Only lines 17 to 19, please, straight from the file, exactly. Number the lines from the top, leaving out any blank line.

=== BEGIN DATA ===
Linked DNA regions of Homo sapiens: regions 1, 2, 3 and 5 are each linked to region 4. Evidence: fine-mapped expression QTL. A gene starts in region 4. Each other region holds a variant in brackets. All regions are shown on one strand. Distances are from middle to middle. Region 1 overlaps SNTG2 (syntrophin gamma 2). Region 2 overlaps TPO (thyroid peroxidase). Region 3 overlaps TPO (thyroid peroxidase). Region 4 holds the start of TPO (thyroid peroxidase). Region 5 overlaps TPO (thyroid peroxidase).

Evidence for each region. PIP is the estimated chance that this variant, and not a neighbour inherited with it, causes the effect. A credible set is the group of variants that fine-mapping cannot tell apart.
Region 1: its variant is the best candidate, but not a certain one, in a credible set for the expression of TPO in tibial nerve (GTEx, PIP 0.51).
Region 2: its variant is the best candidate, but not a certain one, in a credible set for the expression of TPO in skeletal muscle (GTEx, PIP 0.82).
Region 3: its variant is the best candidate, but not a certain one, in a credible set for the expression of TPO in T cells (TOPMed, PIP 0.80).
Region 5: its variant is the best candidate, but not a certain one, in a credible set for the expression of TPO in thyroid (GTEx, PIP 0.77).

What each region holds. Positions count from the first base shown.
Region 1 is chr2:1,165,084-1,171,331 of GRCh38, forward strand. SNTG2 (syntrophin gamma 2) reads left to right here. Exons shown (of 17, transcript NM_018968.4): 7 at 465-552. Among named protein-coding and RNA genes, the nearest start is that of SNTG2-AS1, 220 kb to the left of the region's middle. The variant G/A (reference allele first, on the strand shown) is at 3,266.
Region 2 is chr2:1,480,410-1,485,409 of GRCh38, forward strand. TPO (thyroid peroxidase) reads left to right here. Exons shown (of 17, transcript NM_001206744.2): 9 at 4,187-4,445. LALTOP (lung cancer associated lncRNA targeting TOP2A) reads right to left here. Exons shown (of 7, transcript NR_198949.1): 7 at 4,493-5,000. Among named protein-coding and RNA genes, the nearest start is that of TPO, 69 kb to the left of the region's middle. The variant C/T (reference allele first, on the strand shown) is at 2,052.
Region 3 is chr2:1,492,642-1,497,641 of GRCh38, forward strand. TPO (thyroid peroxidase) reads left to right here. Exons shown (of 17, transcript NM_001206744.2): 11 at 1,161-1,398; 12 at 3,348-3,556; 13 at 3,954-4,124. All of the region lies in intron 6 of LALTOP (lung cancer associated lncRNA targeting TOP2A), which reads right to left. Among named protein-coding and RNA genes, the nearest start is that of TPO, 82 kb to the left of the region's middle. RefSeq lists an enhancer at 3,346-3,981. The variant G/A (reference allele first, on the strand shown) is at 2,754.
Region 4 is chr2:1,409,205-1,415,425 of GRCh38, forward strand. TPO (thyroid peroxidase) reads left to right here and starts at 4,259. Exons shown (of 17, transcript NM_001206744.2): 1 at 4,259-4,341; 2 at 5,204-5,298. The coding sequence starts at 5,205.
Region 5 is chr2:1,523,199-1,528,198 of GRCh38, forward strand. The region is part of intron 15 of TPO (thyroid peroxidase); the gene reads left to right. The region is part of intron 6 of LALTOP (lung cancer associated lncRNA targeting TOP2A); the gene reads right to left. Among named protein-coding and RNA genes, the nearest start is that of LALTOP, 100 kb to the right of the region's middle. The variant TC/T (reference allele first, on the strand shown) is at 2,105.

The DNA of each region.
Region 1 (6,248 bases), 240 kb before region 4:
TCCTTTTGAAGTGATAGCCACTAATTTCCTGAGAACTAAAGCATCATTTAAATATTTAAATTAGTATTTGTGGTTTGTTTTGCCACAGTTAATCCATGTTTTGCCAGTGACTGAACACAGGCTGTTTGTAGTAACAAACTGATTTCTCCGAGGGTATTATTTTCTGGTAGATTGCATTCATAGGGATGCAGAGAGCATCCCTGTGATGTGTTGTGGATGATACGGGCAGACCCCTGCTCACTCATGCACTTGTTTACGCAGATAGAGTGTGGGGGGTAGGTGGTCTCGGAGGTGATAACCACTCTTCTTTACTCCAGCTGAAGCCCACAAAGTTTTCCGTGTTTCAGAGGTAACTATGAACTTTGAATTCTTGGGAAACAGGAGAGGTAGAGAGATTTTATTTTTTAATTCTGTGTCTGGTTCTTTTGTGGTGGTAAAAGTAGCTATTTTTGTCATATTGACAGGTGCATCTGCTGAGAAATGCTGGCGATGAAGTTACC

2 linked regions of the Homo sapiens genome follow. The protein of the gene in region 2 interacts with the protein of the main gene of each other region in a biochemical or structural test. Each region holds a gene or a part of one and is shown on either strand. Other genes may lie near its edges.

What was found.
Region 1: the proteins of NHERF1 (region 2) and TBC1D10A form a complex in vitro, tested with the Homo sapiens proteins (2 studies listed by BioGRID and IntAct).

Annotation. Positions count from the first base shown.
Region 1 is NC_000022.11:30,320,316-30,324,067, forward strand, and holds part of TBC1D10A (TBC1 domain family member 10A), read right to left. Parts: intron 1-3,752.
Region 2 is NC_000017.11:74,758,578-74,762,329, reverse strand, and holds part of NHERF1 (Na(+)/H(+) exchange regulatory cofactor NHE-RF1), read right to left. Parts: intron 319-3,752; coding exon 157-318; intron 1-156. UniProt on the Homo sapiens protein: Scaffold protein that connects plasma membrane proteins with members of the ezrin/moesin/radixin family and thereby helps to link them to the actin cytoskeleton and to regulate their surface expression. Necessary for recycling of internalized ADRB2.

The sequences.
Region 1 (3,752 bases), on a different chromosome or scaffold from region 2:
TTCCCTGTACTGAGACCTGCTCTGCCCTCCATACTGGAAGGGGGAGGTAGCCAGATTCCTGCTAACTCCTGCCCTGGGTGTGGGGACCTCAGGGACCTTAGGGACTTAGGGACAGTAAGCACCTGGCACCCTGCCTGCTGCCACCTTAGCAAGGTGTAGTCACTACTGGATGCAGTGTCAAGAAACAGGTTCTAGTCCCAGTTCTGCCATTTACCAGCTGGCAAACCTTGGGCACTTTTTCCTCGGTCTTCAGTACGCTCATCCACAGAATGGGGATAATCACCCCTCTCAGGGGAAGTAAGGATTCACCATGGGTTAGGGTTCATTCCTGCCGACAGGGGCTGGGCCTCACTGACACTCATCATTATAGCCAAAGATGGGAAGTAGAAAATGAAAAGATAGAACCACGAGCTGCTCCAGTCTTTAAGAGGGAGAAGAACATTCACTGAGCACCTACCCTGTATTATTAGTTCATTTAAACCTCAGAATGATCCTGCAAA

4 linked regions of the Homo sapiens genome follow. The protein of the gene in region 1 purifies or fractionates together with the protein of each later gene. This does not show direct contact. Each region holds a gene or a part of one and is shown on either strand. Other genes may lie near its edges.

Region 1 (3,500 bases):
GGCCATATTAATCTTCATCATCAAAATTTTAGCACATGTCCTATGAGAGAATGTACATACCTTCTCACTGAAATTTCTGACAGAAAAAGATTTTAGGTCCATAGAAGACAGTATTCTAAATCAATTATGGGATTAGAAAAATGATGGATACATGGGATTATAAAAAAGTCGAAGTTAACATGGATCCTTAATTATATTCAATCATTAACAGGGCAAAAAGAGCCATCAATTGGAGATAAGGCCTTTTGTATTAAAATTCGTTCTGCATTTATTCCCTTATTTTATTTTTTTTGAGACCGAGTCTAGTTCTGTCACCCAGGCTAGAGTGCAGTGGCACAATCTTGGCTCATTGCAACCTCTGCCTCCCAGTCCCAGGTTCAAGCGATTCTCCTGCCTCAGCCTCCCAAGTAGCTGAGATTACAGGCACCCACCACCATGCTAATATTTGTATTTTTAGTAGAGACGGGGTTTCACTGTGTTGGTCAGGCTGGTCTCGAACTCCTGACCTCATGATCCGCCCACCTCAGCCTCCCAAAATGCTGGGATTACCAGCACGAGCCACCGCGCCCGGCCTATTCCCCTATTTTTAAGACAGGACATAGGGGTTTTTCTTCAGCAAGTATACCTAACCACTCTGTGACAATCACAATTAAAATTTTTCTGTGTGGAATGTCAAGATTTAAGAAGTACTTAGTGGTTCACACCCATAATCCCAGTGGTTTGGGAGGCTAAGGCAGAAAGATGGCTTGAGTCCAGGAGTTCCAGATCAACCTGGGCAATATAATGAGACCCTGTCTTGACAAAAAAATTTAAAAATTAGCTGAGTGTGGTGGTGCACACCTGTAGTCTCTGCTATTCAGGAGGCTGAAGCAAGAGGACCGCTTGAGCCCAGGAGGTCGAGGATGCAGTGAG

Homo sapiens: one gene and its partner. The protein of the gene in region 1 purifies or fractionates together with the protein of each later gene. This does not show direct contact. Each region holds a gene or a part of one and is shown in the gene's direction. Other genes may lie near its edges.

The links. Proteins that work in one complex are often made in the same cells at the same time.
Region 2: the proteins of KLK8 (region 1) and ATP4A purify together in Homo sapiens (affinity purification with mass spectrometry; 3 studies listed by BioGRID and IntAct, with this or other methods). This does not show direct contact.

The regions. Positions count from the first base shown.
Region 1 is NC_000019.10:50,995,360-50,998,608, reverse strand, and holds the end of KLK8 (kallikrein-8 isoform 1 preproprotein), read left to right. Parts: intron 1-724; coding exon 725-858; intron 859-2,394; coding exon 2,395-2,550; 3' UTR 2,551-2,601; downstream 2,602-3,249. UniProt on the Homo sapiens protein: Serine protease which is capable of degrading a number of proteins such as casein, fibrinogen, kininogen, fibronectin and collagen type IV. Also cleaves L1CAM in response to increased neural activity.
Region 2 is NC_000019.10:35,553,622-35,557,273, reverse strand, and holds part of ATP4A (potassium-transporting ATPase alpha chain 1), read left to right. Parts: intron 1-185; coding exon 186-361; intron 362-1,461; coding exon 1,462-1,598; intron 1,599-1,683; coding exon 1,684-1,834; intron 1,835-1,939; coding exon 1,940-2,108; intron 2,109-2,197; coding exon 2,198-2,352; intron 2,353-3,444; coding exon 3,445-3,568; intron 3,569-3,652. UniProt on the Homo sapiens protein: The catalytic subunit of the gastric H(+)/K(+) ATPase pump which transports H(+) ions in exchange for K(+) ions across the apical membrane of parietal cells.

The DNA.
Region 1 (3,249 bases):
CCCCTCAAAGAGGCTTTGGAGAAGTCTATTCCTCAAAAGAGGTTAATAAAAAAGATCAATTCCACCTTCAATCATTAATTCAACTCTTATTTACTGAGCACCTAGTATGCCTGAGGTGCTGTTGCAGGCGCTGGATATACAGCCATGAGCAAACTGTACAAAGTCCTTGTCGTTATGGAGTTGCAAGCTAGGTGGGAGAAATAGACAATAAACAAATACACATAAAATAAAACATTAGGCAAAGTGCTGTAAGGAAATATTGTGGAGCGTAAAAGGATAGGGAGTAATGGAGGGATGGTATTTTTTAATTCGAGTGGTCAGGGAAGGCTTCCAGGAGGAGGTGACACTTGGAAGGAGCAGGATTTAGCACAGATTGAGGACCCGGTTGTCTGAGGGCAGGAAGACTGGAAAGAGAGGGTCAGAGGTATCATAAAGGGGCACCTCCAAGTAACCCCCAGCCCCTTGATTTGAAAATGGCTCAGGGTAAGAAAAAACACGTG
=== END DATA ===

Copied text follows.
What was found.
Region 1: the proteins of NHERF1 (region 2) and TBC1D10A form a complex in vitro, tested with the Homo sapiens proteins (2 studies listed by BioGRID and IntAct).

Annotation. Positions count from the first base shown.